Research of the platform WorldTrademarkReview shows that the trademark I CAN’T BREATHE has been registered in the US by various commercial figures. Bettina Horton from Atlanta sees something in the brand I CAN’T BREATHE for T-shirts. The same goes for Marrel Young from LA. It will be exciting to see who has the oldest rights, because both trademarks were applied for on 31 May. Niccolo Oppoliti from New York has also applied for the trademark for T-shirts, but complements it with hats.

George Floyd


The company Nu Lifestyle Marketing from New Jersey is taking an entirely different approach and plans to sell face masks with the slogan ICB I CAN’T BREATHE. The trademark was applied for on 1 June.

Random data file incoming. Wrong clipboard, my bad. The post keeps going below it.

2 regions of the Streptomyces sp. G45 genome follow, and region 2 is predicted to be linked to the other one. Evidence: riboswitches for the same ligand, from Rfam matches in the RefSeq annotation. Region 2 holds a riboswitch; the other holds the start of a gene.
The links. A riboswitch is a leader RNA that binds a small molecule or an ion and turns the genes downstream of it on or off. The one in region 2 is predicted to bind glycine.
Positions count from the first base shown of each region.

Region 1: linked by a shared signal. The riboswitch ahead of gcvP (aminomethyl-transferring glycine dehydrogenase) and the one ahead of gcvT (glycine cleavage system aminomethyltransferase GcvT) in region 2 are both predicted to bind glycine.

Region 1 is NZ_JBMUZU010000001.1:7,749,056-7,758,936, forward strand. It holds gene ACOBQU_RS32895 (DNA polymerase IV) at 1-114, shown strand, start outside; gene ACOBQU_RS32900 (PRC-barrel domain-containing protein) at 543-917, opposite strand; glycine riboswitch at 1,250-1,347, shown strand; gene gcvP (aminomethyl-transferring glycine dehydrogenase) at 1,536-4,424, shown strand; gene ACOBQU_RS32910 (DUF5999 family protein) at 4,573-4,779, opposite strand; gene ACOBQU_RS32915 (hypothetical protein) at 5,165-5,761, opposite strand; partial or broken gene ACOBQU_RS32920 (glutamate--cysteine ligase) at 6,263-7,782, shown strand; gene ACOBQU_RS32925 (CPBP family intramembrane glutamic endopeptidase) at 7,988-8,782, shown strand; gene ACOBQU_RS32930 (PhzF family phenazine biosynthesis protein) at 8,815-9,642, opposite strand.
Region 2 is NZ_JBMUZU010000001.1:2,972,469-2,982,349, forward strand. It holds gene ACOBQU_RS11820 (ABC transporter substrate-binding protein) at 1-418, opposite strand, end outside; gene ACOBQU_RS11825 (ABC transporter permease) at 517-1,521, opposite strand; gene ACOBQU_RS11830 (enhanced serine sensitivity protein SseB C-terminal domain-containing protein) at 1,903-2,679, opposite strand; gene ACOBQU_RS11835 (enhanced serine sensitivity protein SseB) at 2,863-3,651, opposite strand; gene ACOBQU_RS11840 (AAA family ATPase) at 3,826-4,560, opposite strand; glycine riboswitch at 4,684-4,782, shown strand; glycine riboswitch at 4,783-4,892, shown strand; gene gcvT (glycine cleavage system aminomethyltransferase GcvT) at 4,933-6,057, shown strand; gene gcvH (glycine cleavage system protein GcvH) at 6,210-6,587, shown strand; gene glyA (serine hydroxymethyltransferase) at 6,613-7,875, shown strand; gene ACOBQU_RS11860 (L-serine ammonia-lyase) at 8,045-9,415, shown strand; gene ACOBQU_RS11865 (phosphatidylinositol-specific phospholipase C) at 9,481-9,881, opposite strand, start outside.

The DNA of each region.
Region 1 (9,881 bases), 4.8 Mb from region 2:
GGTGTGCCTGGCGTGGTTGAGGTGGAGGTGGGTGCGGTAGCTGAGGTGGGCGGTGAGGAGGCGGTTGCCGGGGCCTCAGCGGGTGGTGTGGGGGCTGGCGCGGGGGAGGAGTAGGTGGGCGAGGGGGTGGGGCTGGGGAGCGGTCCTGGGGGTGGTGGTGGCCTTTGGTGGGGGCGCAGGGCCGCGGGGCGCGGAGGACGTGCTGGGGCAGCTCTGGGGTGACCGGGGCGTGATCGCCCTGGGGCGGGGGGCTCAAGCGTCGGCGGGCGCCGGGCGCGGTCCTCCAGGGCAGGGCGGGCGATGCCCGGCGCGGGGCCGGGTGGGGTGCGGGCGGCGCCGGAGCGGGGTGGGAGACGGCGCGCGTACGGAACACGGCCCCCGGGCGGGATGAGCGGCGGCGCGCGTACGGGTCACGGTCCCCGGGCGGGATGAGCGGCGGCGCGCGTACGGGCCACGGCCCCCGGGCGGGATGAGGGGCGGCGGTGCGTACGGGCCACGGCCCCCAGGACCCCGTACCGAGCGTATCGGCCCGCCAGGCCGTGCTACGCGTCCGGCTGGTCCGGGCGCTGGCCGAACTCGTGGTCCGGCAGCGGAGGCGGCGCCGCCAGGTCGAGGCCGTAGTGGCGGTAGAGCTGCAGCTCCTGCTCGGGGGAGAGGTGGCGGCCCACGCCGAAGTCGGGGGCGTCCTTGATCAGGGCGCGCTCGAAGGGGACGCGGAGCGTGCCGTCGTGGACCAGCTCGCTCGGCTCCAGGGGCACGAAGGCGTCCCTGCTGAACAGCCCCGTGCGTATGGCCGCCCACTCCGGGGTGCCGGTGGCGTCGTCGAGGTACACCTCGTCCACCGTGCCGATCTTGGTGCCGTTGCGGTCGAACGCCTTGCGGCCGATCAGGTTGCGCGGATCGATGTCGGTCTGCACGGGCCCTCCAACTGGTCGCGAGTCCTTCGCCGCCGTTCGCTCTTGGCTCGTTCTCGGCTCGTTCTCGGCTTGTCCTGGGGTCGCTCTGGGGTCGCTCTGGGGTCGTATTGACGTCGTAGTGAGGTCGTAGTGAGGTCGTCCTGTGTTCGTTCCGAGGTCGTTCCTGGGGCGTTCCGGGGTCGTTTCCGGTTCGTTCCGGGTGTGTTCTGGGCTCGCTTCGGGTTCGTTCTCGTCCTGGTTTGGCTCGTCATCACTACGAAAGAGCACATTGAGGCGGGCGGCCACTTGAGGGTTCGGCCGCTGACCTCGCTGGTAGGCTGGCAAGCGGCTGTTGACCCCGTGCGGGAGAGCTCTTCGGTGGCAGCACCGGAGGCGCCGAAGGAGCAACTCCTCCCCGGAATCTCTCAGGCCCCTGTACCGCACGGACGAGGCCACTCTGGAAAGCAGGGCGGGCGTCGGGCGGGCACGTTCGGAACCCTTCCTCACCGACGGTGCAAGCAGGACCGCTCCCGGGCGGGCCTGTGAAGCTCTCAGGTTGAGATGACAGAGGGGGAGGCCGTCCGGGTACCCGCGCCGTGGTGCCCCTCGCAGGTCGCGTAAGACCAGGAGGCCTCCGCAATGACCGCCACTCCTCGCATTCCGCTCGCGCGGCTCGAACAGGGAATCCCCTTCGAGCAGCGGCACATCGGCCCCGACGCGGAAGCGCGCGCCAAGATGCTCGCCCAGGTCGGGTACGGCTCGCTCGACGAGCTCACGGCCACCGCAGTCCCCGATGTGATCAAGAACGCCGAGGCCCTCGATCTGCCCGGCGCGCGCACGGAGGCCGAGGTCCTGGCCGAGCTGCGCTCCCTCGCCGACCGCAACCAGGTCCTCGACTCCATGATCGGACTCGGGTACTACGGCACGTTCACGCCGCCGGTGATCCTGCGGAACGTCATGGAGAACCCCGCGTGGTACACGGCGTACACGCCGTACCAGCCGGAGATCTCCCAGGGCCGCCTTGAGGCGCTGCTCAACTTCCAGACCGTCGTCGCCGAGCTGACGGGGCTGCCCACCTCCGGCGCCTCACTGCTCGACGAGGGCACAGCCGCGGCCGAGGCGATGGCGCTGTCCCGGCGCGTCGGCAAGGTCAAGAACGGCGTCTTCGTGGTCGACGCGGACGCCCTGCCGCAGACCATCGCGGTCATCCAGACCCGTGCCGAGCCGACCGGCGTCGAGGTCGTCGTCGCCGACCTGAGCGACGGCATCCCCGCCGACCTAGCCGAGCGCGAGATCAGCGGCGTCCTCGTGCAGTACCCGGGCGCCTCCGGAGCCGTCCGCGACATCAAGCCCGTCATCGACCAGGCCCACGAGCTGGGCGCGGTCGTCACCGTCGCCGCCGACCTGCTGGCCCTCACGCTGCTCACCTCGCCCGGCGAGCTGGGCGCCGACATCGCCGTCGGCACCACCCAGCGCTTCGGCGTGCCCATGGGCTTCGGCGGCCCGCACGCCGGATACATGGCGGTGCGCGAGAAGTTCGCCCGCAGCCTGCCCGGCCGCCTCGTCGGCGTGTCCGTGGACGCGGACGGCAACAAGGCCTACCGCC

I Can't breathe


In Europe, someone even dared register the name George Floyd as a trademark. The London-based IDIPM company is trying to register the George Floyd brand for clothing, toys, coffee, beer, spirits and ice cream. ‘Good afternoon! Hot, isn’t it? Could I please get a George Floyd ice cream?????’


Now we can have some understanding if someone registers the name Cecile the Lion as a trademark at the moment a lion named Cecile is shot dead in Africa. But how do you get it into your head to try to claim the name George Floyd as a brand? Of course, such a filing is not only reprehensible, it’s also pretty stupid. Because you can be sure that the European Trademark Office will reject the registration on the grounds that the trademark is contrary to public order or morality. Which means IDIPM pays costs, but does not get a registration.


Although it almost goes without saying: Chiever expresses its support for the BLM movement and opposes any form of discrimination.